In a previous blog, we talked bout the designation of origin, the ABV that a tequila must have and production processes.
This time we'll talk about:
- The different categories and types of tequilas that there are
- If the resting processes keeps happening in the bottle
- The different kinds of glasses to drink a tequila from
We hope this blog post helps answer those questions that you may have about tequila. Here we go!
Tequila or 100% Tequila? White? Rested? Vintage? What's the difference?
A) Based on the sugars used in its production, tequila is divided into two categories:
- 100% Tequila. Made only with sugars that come from Tequilana Weber Agave, Blue Variety.
- Tequila. Made with at least 51% of Tequilana Weber Agave, Blue Variety sugars. The rest of the sugars come from a different source, such as sugar cane, corn syrup, from fruits...
B) Based on the time it spends -or doesn't spend- resting in wooden barrels (whether it's a 100% tequila or tequila), this drink is divided into 5 kinds. Why? Because what makes the difference is the time the tequila spends in a barrel, in contact with wood; It's the wood of the barrel that adds color, aroma and taste to the product.
These 5 kinds of tequilas are:
- White or silver. It never makes contact with wood, that's why it is crystalline, transparent, colorless.
- Young or Gold. It's a white tequila to which coloring is added (any of those allowed by the Tequila Regulatory Council, for example, caramel color, wood extract, glycerin). Its characteristics are obtained by this coloring, not by being in a wooden barrel.
- Ultra aged
The last 3 are those that get their characteristics from the wood and the difference between these 3 lies in the resting time and characteristics of the wood.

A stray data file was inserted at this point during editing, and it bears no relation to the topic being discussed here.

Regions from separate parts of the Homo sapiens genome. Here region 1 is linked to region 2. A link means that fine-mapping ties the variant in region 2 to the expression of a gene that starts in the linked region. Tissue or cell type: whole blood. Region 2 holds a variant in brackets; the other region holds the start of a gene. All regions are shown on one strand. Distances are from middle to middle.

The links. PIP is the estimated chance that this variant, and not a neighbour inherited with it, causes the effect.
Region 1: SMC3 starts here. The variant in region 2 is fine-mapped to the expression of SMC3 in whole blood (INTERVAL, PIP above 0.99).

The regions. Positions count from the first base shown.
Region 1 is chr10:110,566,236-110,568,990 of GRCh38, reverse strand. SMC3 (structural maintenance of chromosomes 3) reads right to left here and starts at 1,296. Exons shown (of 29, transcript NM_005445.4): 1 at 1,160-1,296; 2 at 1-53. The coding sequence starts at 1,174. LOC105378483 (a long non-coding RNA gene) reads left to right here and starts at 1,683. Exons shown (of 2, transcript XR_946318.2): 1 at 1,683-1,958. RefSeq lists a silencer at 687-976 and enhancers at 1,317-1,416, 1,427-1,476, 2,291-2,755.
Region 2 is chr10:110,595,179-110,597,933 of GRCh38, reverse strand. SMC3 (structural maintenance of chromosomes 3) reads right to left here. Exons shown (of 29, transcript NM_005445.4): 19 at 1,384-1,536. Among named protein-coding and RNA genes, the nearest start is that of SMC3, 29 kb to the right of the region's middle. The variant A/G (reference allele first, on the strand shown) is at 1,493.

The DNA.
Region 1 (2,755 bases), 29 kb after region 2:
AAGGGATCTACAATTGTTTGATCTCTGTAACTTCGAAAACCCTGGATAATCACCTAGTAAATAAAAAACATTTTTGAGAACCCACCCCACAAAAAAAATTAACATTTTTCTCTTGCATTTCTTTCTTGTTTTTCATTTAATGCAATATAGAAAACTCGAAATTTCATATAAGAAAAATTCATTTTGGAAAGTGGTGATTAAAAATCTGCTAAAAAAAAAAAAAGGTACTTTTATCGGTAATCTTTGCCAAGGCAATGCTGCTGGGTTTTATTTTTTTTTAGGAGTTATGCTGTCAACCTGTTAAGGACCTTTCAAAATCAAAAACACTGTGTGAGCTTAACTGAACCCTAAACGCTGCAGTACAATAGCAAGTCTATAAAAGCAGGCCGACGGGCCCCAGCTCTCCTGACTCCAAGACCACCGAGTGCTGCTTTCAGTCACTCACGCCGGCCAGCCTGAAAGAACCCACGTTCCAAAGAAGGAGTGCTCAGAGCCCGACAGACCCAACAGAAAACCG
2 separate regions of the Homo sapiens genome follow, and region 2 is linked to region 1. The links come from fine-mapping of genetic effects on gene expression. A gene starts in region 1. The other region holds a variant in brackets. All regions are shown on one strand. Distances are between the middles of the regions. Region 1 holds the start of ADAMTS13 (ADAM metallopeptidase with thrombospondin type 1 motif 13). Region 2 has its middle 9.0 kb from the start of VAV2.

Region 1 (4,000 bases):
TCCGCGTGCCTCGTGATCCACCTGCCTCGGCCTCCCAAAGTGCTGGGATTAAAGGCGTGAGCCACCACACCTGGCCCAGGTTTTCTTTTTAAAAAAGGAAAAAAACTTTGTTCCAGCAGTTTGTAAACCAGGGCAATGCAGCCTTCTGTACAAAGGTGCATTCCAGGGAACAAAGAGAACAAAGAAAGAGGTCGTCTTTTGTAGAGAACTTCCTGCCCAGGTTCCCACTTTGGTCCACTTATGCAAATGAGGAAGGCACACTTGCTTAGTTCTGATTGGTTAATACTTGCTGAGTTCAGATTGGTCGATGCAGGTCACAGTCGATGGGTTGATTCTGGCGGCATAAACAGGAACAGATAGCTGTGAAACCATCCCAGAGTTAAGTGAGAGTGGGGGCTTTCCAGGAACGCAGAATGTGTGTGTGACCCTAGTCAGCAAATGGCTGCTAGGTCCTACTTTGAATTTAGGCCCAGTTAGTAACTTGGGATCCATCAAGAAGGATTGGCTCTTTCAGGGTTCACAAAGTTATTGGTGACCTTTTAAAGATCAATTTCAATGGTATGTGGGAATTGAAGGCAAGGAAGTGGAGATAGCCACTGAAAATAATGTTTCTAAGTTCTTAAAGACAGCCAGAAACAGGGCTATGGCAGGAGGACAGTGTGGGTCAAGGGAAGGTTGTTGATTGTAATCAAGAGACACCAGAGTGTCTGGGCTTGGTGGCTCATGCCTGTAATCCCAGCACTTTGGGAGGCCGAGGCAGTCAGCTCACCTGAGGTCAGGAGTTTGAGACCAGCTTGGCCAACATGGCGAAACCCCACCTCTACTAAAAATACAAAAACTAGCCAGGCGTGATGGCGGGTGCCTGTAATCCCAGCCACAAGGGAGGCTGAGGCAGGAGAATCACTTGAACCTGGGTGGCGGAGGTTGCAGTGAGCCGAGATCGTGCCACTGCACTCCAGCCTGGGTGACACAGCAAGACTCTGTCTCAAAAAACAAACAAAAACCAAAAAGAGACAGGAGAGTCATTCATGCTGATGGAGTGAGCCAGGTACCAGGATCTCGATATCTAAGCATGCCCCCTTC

How do I know if it's a rested tequila or if it's got its golden color with a coloring?
If a buyer wants to know if the tequila bottle he's buying got its golden color with a coloring or by being in touch with wood, all he has to do is read the label. It must be labeled as "rested, aged or ultra aged" (reposado, añejo and extra-añejo, in Spanish). If you can't find any of these in the label, it means that an additive/coloring was added to this product (which is fine, they're approved by the Tequila Regulatory Council).
Aged is better than white?
Not necessarily. A rested tequila was once a white tequila. The quality is the same, what changes is the notes it gets tanks to the time it spent in contact with the wood of the barrels.
For many people, due to their palate, it gives them the feeling that the rested or vintage tequila is a softer product because it doesn't feel as "burning" in the throat as a white tequila does, but this is because of the traits and notes that the wood gave the tequila, not because it's of better or worse quality. In the rested or vintage tequilas, the alcohol that started being a white tequila is "disguised" by the notes of vanilla, of roasted seeds, that the wood gives to it. All the flavors that the wood has add notes to the liquid disguising the alcohol. That's why it feels softer to the palate and perhaps we confuse this with being of a better quality, but that's not true, they both can be of excellent quality.
Now, it depends on the palate of each person to choose which tequila to drink.
- There are people with strong palates, who like strong flavors, spices, garlic ... These kind of people usually like white tequilas.
- There are people with sweeter palates, who prefer sweeter foods. These people usually like rested or aged tequilas.